I didn’t need a New Year’s resolution to convince me to change my lifestyle. I was never a firm believer in them anyway because when it comes to change, as I’m inclined to adapt, rather than react. Resolutions are just a formal method of delaying something good in your life when you could probably start immediately on doing the same thing.

My “personal resolution” came into effect at one of my darkest moments in life several years ago. A period when Social Media overload had driven a venomous stake into my soul. It impacted everybody in my life, friends, family, colleagues, and even strangers. For whatever reasons, keeping up with various FB profiles, pages, twitter accounts, and a small number of mashable applications had taken its toll on my life in a dramatic way.

With my soul in hell, it wasn’t long before the physical impact became evident. I retired into the bedroom and curled up into a foetal ball as the world passed me by. As the stagnation caught me, my ability to walk, run, or play with my kids dissolved into my past just like yesterday’s status update. Before long the most basic of manual tasks would break me out into a sweaty mess and I dreaded summer for the inevitable perspiration marks on my clothes.

I continued to reach out on Social Media, but always hid the truth inside. I was broken, incapacitated, and continually heading toward darker ground. My presence was simply unfit for human consumption, so I left the world for my own and did things my way. Despite this, my clear and logical-thinking better half managed to survive. And through moments of clarity, it gradually pulled me back out of my pit of sorrow. It was, as my Doctor so nicely put it, a “Survival Instinct”.

Today I treat Social Media tenaciously and with a constant vigil of what it can do to your mind. My refusals’ to take part in the latest “choose a number”, or, “Forward this to 17 friends”, or maybe “Pass this on for good luck”, viral trends are just a measure on my behalf to eliminate any threats of the same thing happening to others. It leapt into my soul with a blink of the eye, so who can say it won’t happen to anyone else? I just figure that with fewer hooks out there for some of these activities, then lower the chances of the disorder taking others.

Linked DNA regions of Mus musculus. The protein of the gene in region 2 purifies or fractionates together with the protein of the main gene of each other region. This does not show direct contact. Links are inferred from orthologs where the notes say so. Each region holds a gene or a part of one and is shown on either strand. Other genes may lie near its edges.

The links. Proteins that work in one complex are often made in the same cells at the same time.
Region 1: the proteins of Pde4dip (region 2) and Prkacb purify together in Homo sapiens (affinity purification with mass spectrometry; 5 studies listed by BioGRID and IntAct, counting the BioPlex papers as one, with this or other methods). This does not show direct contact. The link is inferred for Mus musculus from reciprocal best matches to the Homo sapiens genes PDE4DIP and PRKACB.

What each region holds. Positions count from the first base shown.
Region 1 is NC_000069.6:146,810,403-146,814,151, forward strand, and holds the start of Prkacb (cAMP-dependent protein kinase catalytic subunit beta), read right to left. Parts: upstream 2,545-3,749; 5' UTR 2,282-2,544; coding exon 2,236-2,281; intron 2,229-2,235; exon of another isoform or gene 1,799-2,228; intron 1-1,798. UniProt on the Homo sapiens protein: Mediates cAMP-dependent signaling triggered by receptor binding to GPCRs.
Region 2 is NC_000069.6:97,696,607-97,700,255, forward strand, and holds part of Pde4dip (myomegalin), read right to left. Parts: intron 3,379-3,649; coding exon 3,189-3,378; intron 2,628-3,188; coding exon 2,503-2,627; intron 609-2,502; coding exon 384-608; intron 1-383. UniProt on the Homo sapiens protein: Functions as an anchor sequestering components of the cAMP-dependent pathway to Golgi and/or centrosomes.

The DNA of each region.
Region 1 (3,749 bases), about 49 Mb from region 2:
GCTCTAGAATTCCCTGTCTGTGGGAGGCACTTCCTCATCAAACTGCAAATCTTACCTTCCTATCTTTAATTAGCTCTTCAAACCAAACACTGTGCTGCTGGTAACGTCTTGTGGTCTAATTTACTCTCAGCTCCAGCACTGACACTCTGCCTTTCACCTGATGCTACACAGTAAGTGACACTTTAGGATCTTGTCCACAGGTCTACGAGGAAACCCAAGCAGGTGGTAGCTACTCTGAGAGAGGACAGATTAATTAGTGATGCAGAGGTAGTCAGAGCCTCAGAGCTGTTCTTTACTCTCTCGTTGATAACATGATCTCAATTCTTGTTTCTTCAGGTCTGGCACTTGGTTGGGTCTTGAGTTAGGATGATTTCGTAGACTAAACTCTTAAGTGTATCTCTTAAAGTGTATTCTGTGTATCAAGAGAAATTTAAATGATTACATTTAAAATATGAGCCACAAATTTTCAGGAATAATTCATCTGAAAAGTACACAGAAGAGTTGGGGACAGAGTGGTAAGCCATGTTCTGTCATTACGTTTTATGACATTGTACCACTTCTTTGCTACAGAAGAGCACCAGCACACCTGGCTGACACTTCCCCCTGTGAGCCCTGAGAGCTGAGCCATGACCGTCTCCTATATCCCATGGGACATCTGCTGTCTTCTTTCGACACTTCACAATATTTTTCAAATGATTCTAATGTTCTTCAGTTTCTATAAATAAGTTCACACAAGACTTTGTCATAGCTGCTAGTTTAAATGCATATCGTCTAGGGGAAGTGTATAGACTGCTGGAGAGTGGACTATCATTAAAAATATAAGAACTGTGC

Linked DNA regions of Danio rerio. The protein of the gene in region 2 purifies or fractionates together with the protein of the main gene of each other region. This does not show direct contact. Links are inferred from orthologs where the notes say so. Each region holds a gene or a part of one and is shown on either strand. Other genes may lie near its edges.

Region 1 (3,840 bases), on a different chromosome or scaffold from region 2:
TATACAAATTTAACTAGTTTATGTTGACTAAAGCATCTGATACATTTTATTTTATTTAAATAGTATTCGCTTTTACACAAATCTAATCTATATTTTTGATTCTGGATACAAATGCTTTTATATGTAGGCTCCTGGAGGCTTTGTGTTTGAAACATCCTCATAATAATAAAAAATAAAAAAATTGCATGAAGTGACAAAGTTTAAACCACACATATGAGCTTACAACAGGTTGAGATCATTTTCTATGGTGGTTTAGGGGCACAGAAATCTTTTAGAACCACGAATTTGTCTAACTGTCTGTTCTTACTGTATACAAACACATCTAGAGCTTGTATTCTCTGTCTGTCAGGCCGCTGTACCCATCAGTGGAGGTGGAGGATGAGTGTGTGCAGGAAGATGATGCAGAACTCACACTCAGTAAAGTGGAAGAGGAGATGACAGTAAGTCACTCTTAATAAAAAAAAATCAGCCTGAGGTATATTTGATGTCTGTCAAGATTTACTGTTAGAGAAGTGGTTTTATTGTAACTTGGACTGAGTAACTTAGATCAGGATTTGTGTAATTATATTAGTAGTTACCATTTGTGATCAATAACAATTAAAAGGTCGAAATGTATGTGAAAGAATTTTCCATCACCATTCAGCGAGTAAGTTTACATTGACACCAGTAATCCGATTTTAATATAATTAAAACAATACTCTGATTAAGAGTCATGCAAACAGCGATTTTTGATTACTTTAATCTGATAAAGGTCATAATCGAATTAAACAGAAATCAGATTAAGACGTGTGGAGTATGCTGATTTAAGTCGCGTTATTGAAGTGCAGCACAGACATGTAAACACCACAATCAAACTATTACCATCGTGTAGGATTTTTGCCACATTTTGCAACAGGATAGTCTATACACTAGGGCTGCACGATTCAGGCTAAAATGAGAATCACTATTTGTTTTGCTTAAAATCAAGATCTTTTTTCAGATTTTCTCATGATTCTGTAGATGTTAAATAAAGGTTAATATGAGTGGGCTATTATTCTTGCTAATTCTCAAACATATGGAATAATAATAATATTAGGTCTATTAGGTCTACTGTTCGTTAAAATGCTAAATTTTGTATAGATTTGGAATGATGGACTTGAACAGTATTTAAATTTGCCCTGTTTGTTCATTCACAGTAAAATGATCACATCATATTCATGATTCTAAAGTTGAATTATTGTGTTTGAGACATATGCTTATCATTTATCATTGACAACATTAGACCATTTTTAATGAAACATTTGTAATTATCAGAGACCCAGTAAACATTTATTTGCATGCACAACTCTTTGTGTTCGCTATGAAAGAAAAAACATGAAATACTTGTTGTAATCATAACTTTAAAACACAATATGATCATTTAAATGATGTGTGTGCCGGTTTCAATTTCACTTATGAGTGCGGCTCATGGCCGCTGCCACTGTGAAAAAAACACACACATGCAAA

Admittedly this experience has left me anxious about Social media and the devices that delivery it’s toxin into our homes every second of the day. Maybe it’s this new perspective I now carry, or maybe it is something more sinister, but there always seems to be somebody around me 24/7 who is typically using a device one way or another. I see it in restaurants, nightclubs, pubs, train stations, cars, streets… Everywhere I look.

Ironically you see it right now as I deliver this message online.

My personal resolution was to put the device down. It didn’t need a New Years Eve moment to invoke. Nor did it need another thing to react to. It just took a moment of my time to look around and think about it, and I’m giving you that moment in time right now.